They know how long it took me. They are aware of some of the challenges I faced getting it published. But I did it. So in a sense, I won. 

And somehow, they, too, have won. They had faith in me. And still do. I love them all. And thank them especially. Each and every one.

RMR in Po-Town, Smiling

9:56 pm est          Comments

Up and Running in Time for the Winter Holidays
Today I worked with Jeremy at Register.Com and we . . . I mean he . . . fixed it. It took some discussion and a little trial and error, but it's up and running. The timing is just right as yesterday both the hard cover and Trade paper back editions of Jolt: a rural noir arrived so you can now order a copy in time for Hannuka or Christmas .Jolt . . or just for you because you'd like to have it.

So far most people are ordering the Trade paperback as the contents are identical to those of the hard cover but it costs $14.95 plus shipping instead of $24.95 plus shipping. And I don't blame them. Times are tight.

At work I was thrilled when the school's most avid reader was the first to buy a copy. Just scoffed it up, wrote me a check, and went off smiling. Hope she enjoys it. Can't wait to hear her reaction. Whatever it is.That's really what writing is all about. Relating to people and, if your lucky, putting smiles on the readers' faces.  And hoping they feel their investment in time and money was a wise one.

Now here's a nice one. At his request on Facebook, I Friended Michael Anthony, the author of Mass Casualties. It's a book based on a journal he kept in Iraq. Can't wait to read it so I offered to swap a copy of Jolt with him for one of Mass Casualties.  I'll let you know if he agrees. Forgot to ask him to autograph it, but I will.

Yeah. I love author-autographed books. Makes me feel closer to the writer, some of whom I really admire very much. Gives me a lift to pick them each book and look through it and remember the writer and why they are special. If I'm lucky, maybe somebody will read Jolt and think I'm special. Like my grandsons when they are older. Or my nieces. Or you. But you never know. You can only just hope.

RMR in Po-Town, Hopin'
11:12 pm est          Comments

wednesday, december 9, 2009

9:19 pm est          Comments

monday, december 7, 2009

PayPal Difficulties
My apologies to those of you who have tried to use PayPal only to find that it totals in the shipping twice. As Jolt is ready for distribution, this glitch will be corrected ASAP and you will still be able to order it in time for Christmas.

RMR in Po-Town, Chagrined but undaunted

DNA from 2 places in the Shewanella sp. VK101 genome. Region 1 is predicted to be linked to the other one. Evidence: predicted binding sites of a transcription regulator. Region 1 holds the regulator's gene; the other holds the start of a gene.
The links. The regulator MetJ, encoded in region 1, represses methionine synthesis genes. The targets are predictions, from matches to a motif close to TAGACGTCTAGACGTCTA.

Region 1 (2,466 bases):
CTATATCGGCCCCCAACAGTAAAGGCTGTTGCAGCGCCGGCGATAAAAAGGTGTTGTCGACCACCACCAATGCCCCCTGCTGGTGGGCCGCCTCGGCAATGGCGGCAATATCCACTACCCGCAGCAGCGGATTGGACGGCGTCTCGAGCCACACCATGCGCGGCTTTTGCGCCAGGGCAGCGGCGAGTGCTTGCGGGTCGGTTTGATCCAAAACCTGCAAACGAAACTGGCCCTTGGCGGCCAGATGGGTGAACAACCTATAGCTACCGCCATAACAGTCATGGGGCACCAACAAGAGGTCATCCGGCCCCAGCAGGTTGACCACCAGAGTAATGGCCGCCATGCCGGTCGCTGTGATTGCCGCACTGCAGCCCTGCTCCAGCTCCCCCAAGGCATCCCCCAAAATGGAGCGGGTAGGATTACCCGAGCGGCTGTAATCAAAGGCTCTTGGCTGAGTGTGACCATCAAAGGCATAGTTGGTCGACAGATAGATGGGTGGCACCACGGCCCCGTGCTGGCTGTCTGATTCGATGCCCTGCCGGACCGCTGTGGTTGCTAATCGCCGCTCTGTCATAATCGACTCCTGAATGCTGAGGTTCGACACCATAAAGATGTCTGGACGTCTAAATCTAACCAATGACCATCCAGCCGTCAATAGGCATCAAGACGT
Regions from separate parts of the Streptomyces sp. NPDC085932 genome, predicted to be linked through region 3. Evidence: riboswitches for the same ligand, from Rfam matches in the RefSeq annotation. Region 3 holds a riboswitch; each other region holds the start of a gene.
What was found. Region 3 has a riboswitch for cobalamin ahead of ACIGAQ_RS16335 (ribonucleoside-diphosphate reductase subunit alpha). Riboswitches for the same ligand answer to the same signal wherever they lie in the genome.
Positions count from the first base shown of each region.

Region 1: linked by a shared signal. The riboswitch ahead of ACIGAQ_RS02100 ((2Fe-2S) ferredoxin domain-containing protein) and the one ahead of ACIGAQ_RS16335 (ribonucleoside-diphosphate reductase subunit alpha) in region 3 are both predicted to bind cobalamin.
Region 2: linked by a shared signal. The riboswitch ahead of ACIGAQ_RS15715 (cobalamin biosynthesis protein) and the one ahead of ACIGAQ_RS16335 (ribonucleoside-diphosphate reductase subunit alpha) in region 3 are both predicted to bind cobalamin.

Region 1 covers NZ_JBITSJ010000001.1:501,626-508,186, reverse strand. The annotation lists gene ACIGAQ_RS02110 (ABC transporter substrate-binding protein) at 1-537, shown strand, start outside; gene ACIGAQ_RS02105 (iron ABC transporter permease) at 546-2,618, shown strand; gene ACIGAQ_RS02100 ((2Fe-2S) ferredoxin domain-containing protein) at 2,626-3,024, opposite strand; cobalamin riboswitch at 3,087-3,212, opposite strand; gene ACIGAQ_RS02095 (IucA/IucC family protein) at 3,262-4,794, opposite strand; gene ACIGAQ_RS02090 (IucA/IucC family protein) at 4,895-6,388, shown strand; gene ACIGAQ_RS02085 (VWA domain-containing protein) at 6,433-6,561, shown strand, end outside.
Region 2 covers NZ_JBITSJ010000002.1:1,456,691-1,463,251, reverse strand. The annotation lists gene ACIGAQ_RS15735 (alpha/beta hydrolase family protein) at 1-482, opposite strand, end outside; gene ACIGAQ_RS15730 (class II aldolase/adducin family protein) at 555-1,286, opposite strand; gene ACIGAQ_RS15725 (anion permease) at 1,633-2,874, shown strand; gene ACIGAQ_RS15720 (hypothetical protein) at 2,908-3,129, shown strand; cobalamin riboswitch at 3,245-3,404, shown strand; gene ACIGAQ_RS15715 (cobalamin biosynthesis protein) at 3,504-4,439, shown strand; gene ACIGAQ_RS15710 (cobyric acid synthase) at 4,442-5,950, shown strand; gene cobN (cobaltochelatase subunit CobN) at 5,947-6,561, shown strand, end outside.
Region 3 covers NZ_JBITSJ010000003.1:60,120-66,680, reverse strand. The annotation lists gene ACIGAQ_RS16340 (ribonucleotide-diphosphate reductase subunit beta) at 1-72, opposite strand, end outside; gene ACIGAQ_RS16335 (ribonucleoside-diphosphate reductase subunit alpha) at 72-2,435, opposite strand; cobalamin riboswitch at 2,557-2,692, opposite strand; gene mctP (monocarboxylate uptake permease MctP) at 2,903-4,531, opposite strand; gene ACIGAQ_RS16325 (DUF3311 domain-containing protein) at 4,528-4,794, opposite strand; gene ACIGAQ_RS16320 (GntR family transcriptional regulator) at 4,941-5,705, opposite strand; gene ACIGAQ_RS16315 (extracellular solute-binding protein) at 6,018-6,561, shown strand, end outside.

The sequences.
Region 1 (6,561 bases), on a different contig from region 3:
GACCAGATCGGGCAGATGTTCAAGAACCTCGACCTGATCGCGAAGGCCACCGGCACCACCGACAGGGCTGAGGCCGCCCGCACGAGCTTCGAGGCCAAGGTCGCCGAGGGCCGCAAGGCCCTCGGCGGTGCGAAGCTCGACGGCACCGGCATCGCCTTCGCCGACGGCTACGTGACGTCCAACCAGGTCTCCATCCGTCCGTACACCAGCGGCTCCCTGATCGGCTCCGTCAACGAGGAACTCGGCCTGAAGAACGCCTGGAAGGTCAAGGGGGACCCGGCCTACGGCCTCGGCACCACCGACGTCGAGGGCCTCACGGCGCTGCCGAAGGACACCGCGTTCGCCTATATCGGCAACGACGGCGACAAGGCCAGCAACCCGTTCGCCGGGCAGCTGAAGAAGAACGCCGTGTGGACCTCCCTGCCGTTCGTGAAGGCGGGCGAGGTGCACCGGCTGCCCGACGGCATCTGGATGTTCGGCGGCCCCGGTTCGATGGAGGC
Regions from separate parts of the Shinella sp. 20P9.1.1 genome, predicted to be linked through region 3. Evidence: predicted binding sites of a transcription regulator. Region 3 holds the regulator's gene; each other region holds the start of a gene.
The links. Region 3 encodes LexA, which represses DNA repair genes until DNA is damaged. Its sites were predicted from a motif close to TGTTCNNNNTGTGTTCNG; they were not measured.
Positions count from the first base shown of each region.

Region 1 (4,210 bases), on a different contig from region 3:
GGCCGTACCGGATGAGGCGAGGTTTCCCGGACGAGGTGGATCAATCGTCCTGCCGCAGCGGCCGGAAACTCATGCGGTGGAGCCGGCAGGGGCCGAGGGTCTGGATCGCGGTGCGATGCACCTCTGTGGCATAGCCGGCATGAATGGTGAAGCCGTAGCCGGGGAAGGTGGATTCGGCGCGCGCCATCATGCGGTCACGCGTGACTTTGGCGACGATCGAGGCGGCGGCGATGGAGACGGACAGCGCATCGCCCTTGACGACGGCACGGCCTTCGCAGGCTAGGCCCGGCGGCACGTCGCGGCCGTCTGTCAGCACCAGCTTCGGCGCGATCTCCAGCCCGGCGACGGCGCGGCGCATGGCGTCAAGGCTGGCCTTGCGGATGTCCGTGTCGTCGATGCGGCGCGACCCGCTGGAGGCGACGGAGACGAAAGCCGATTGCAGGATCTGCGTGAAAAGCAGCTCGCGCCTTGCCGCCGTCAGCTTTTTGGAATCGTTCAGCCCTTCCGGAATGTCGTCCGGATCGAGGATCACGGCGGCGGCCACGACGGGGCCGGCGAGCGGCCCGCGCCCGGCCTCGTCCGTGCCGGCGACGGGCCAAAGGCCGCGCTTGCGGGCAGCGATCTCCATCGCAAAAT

10:11 pm est          Comments

saturday, december 5, 2009

Jolt: a rural noir Ready for Shipping

BookMasters says that Jolt: a Rural noir is ready for shipping pending issuance and payment of its final invoice. Assuming the final estimate which has already been paid either equalled or exceeded it, Jolt could be shipped and warehoused under the garage plan with shipping to begin Friday, well in advance of Christmas. Very exciting!

RMR on a weekend escape to Port Henry, NY

P.S. When you order, don't forget to ask for some free bookmarks.

1:56 pm est          Comments

thursday, december 3, 2009

Needed: a bus or airplane
Every couple of days I sign onto http://alvapressinc.com and open the sleepy eye beneath the last few blog entries to see if anyone has written to me. Once in a while W. or Kristen send a message. And I wonder if anyone else ever even notices the little word Comments to click on beneath that day's entry.

In other, I'm on pins and needles waiting for the arrival of the novel Jolt: a rural noir. And December 11 seems so far away. Still, if you would like a copy to give as a gift for Christmas, you probably ought to order now so we can get it in the mail by the fifteeth at latest.

I was so sure everyone would want to read Jolt, if not because of all the life-saving info in it pertaining to nuclear survival then at least for the story of Thaw and Natalie, the books two star-crossed lovers. Or maybe to follow the charming Matters boys who, having created them, I'd like to adopt. But so far the prepublication orders linger in number under one hundred.

What do I have to do?  Hire a bus or airplane? Go on a country-wide tour? Great idea! Just a bit outside of the Alva Press, Inc., budget.

Roberta M. Roy in Po-Town, Musing
10:37 pm est          Comments